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but called ‘Patra”, for short. Poor fellow, the following winter his dear mother died in Charleston where she had been taken for better medical attention than could be secured on the plantation, and he had no Aunt Sarah like mine to care for him in his helpless infancy. His grandmother, Mrs. Bonneau, died about two months later, and thus my father’s home was for a time broken up. My sister and the baby, J.J., were sent to stay with Uncle James’s family, then living on the Silk Hope plantation, and I was allowed to remain with my father, to watch the house during his absence while superintending the several plantations under his care.

My father’s great solicitude was to have us educated, and therefore sister and I were sent to Charleston where we were boarded at the home of Mr. F.C. Patterson, whose mother, still living, had been a friend of the Bonneaus. We found our cousins, Samuel William Lynes, about the same age as my sister, and his sister Susan about my age, also boarding in Charleston and attending a school kept by Father O’Neal. For company sake we were placed in the same school for a few

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months. Dear, jolly, old Father O’Neal! He was the biggest specimen of humanity I had ever seen, and he was as full of fun and kindness as a rising balloon is of gas. The only reason for our being sent there to school was because our cousins had been sent there as the nearest school to there [sic] boarding place and it was thought best to have us together for a while. A terror to the small boy was a Miss McCormick who had charge of the girls: - a red headed raw boned Irishman named Casey, was the dreaded tyrant over the big boys. To us who belonged to neither class fell the good fortune of enjoying the attention of the good Father himself and one of the older girls. About two weeks after we joined, Sam and I presented ourselves at the school door and met the Father coming out. “And where are you spalpeens going, the day?” roared out the old man. “Coming to school, Sir? we replied. “Did ever one hear the loike [sic]? To school on St. Patrick’s Day! Never heard of St. Patrick, eh! Well, you come with me and I’ll teach you to know him.” Frightened at the suspicion that we were criminally ignorant and had to be punished, we tremblingly followed him to St. Patrick Church and were delivered into the hands of fierce looking

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Sexton. The Father informed him to put us where he could keep an eye on us, and tap us if we smiled or nodded. We were placed in the gallery and there we sat, like two frightened mice under the eye of a cat. The service being finally over, our fierce custodian took us round to the vestry-room where the jolly Father saluted us with, “Ah my good b’ys, ye behaved foinely sic]. Here’s seven-pence a piece for ye to have a good time with St. Patrick. “Well, we did; for candy, applies and raisins were the joy of our heart. We found out afterwards that the two girls knew there was to be a holiday; but let us go to school to have a joke on us. Of course, they got their laugh, but none of our candy, raisins, or apples. Later on when the days grew hot our little class studied and recited in the shady yard. One afternoon nobody could answer the questions the Father put to us from the book. He grew as near angry as was possible for him and threatened us with all sorts of dreadful things. Finally he called the assistant and began blaming her for our short comings and told her some of the simple questions he had given us and we could not answer. “But, Father, that is not the lesson for today; - those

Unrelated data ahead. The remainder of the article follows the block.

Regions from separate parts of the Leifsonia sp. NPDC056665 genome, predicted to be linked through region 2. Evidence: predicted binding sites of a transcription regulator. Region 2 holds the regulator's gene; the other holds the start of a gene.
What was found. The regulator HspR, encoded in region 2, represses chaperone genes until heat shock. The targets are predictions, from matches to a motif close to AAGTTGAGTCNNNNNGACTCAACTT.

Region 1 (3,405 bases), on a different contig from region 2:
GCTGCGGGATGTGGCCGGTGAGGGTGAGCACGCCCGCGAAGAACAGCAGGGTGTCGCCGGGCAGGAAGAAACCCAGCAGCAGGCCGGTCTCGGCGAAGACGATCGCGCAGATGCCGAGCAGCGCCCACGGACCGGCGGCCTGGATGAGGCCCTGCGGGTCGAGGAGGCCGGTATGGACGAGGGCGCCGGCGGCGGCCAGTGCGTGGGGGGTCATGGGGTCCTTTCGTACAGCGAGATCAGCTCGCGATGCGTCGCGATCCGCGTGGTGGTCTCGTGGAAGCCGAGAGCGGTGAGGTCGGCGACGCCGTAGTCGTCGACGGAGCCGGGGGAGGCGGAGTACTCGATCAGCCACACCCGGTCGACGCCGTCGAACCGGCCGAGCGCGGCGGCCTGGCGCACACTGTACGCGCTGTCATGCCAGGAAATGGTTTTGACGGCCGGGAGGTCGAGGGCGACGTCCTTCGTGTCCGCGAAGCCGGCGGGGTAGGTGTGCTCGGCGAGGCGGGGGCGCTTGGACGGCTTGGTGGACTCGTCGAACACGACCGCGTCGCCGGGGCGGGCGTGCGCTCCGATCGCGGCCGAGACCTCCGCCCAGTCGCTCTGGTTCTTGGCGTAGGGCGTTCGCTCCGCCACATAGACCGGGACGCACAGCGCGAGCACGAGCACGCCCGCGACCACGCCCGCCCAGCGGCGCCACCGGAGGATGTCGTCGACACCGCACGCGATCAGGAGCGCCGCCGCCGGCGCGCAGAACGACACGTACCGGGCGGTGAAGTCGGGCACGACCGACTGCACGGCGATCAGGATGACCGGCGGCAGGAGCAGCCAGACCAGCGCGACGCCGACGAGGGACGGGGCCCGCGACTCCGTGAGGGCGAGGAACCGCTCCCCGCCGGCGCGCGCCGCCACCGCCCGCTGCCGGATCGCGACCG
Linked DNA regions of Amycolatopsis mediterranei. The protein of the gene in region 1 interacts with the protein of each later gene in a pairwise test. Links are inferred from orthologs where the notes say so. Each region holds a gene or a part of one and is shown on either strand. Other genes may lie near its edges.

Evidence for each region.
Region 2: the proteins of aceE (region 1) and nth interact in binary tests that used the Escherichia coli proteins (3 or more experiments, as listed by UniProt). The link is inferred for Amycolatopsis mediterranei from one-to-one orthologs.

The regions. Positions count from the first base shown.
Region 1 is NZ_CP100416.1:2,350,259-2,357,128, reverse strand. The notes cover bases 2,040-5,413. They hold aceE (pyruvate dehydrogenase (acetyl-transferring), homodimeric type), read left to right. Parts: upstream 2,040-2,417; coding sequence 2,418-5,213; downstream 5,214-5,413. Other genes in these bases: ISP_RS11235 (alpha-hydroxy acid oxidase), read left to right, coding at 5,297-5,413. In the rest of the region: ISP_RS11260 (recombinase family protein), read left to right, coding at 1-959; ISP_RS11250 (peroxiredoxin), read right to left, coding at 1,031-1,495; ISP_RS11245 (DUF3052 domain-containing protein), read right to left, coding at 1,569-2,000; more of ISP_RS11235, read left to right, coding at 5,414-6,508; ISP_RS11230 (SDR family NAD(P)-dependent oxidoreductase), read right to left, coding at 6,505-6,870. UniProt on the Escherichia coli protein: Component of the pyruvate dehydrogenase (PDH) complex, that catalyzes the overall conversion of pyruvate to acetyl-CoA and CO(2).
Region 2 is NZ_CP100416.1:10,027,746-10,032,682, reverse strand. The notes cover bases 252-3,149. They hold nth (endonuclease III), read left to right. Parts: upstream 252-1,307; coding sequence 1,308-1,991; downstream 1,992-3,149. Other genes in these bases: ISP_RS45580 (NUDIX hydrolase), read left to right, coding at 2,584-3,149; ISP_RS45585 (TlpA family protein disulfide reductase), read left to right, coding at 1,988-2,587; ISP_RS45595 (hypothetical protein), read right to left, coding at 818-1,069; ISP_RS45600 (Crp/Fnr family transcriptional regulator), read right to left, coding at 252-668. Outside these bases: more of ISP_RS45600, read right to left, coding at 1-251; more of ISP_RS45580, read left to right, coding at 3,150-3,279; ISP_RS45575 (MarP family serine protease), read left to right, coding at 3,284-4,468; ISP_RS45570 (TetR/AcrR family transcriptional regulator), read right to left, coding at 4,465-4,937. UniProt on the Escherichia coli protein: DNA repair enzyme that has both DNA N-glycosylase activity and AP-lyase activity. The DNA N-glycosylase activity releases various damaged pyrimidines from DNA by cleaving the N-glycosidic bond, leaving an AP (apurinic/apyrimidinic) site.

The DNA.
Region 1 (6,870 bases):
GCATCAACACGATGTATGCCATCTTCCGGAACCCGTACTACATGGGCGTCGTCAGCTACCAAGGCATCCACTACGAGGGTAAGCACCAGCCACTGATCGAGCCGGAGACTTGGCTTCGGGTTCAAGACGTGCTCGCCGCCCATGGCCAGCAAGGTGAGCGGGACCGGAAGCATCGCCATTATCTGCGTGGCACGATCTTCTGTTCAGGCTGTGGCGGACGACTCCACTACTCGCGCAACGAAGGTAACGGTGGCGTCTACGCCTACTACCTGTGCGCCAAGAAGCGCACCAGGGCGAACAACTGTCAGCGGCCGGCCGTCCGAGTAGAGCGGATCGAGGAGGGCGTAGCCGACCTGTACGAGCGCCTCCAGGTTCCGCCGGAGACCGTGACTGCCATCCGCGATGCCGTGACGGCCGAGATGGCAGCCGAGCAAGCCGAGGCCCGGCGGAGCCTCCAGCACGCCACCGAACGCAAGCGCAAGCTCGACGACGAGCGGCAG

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questions are a week ahead”. Looking at the pages, the old man collapsed upon a bench saying, “‘Pon me sowl [sic], she’s right. Childen [sic], what will ye do me? Will I give ye a trate [sic] and make it right?” “Yes, yes”, was the unanimous answer. He went into the house and returned with a towel in one hand and a glass goblet in the other. The goblet seemed to be nearly full of wine. “Now” said he, “each one must take only three swallows so’s it’ll go all round, and be sure to wipe your mouth afterward with this towel. To show you how good it is, watch me”. He raised the goblet to his mouth, made three noisy swallows and wiped his smacking lips, the while his red jovial face was almost ready to crack from suppressed laughter. The countenance of the children as one by one they made the swallows and tried to make out what had happened, could have been caught only by a Kodack [sic] of the snapshot variety.

One little Steph Steven exclaimed “That tastes like nothin’ ‘t ’all”. After recovering from his convulsion of laughter, the father explained that the goblet had hollow walls and that the liquid was poured into the wall through a hold in the bottom and the hole then corked. He then carried us into